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June 15, 2017

NYT: "An overly cautious, centrist ideology"

Yesterday, in a New York Times op-ed piece, Bernie Sanders made a number of sound points concerning where the Democratic Party should be headed. (Basically, to become an actual labor party.) Even before happening upon the piece, I had been thinking for a while about the NYT's treatment of Sanders, his supporters, and policy specifics they champion like single-payer healthcare.

Predictably, the paper has been somewhat dismissive, at times condescending. Recent examples can be found here, here, and here; the first of the three also appeared in yesterday's paper a few pages before the Sanders op-ed.

Sanders's choice of forum was apt, as I am sure he's aware of the NYT's viewpoint. When he states in his essay that "too many in our party cling to an overly cautious, centrist ideology," he chose words certainly appropriate to the Times's orientation.

The NYT prefers its Democrats cut from the Clinton-Obama bolt of fabric. And anything a sixteenth of an inch to the left of what are basically Republicans from a bygone era is treated with a patronizing, avuncular patience.

With 2020 in mind and the 2018 midterms soon in sight, many of the forces working against substantive political progress in the United States will be "liberal." This despite the fact that the policies that Sanders and his supporters are talking about have majority support. They are, in point of fact, centrist.

On the topic of healthcare and the midterm elections, House minority leader Nancy Pelosi recently maintained that "state-level action was more appropriate" as an overall party strategy. "The comfort level with the broader base of the American people," she argued regarding a single-payer system, "is not there yet" (third "here" above).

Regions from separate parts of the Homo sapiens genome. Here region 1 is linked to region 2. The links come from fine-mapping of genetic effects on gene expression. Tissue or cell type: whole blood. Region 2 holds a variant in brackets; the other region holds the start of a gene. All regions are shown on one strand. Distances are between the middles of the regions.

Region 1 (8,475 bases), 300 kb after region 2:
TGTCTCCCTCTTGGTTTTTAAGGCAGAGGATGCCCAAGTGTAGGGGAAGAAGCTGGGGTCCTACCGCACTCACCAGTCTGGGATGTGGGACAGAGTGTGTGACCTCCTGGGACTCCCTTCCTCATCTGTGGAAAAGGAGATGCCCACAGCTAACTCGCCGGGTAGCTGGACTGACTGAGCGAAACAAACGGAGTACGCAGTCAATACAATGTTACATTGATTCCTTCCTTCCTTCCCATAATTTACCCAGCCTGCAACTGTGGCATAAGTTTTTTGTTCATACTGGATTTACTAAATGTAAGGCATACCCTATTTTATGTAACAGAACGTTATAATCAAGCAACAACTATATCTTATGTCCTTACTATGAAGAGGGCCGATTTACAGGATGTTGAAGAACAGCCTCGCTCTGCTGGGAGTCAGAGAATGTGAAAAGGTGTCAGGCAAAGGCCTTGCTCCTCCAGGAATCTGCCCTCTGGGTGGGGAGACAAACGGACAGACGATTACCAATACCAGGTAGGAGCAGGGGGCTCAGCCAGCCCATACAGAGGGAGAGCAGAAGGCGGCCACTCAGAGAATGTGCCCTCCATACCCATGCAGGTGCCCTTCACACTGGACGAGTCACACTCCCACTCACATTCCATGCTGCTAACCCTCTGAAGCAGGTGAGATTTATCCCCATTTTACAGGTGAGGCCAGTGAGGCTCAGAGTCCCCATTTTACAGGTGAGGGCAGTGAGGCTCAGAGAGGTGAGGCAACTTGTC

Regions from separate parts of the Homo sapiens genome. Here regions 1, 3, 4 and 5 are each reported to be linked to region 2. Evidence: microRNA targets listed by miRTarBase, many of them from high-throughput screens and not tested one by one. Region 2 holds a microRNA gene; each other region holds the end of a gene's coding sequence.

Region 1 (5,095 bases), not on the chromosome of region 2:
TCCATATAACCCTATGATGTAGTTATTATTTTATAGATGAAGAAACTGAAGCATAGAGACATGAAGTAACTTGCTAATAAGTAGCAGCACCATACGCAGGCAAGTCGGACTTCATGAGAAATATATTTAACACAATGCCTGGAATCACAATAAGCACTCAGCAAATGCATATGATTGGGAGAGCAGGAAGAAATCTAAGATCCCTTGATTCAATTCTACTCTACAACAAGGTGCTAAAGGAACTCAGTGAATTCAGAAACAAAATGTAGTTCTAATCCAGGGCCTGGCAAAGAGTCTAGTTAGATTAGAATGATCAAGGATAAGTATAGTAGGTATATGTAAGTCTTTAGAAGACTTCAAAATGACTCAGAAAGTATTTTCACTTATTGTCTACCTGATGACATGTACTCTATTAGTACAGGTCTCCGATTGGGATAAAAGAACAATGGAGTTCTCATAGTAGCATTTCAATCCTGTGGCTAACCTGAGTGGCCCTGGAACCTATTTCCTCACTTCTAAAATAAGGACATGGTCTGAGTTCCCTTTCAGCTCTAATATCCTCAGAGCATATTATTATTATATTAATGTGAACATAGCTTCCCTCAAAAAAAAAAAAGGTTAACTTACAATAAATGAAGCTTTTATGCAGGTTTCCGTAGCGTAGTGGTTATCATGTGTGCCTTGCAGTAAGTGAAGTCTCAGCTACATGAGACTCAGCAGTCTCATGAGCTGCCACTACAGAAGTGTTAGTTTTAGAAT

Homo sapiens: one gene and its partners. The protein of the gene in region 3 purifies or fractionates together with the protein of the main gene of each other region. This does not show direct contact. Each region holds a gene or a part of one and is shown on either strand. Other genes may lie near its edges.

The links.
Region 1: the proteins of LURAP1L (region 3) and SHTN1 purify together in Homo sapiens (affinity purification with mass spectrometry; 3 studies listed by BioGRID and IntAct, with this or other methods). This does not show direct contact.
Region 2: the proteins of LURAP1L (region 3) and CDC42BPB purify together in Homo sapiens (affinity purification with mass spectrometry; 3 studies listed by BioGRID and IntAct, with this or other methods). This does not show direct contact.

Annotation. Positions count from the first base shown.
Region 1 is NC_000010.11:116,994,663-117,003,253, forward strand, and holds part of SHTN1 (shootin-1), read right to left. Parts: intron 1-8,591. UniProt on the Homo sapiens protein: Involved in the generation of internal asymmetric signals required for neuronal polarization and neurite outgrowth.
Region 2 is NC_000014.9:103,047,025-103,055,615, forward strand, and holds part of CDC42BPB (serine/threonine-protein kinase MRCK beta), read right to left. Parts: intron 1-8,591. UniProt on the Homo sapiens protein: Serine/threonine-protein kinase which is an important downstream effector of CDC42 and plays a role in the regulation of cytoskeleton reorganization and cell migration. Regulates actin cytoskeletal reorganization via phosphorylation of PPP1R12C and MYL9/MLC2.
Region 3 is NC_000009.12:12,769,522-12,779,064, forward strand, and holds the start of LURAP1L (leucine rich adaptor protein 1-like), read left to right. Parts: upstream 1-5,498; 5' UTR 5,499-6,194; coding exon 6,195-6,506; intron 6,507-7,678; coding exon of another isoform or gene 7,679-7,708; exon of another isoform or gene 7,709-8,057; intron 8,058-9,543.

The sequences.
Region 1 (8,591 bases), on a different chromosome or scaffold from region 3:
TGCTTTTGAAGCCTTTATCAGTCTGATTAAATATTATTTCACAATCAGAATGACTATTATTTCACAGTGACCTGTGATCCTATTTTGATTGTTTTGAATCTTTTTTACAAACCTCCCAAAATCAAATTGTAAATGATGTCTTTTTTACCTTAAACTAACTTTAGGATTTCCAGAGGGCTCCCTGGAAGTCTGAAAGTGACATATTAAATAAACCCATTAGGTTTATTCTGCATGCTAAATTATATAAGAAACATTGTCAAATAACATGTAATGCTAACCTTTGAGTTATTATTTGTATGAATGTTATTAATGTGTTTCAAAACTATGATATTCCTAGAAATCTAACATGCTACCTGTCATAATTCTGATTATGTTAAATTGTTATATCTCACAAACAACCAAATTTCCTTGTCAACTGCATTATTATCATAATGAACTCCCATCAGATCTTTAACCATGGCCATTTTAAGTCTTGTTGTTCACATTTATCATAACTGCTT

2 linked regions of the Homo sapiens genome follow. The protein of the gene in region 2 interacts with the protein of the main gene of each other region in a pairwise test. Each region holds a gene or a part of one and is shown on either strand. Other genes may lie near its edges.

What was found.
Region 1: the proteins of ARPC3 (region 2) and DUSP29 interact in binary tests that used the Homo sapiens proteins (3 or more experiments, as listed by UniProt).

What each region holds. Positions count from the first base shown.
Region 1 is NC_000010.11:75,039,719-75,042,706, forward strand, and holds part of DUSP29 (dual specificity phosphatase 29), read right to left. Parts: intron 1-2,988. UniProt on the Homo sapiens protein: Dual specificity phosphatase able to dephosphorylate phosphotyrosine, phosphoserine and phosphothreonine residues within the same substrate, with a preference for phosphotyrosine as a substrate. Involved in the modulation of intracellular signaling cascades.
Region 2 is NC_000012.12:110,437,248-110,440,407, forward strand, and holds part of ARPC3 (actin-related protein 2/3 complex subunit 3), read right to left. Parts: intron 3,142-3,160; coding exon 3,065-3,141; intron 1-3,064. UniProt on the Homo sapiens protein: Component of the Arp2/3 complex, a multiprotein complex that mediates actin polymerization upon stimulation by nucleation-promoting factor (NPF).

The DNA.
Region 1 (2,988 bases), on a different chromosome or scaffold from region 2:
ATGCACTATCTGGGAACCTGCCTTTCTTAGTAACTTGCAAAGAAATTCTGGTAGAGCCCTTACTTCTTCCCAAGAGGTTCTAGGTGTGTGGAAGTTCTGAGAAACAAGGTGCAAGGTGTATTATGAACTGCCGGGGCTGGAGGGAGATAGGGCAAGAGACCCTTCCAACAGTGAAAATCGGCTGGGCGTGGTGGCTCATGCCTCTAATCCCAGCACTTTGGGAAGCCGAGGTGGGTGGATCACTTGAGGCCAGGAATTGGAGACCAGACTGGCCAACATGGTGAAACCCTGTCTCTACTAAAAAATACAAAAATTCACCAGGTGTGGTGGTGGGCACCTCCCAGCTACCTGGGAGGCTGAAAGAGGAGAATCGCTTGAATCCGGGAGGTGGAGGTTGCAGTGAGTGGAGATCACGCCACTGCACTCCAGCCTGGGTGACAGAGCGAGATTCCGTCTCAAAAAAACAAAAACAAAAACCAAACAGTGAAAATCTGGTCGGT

The polling data for now many years, however, tells a different story. And little by little, especially in places like California, universal healthcare is getting the attention it deserves.

A general leftward drift seems afoot—and not just in the United States. More precisely put, the drift is toward where the population actually stands: the center. Yet, liberal establishment entities like the Times are very mindful of their parameters, especially the left-most edge. When reading the NYT, which I recommend (see Feb. 28 blog post), this is the slant one can expect. And I suspect this ideological rigidity will become more evident as the political conversation in this country moves in a progressive direction.

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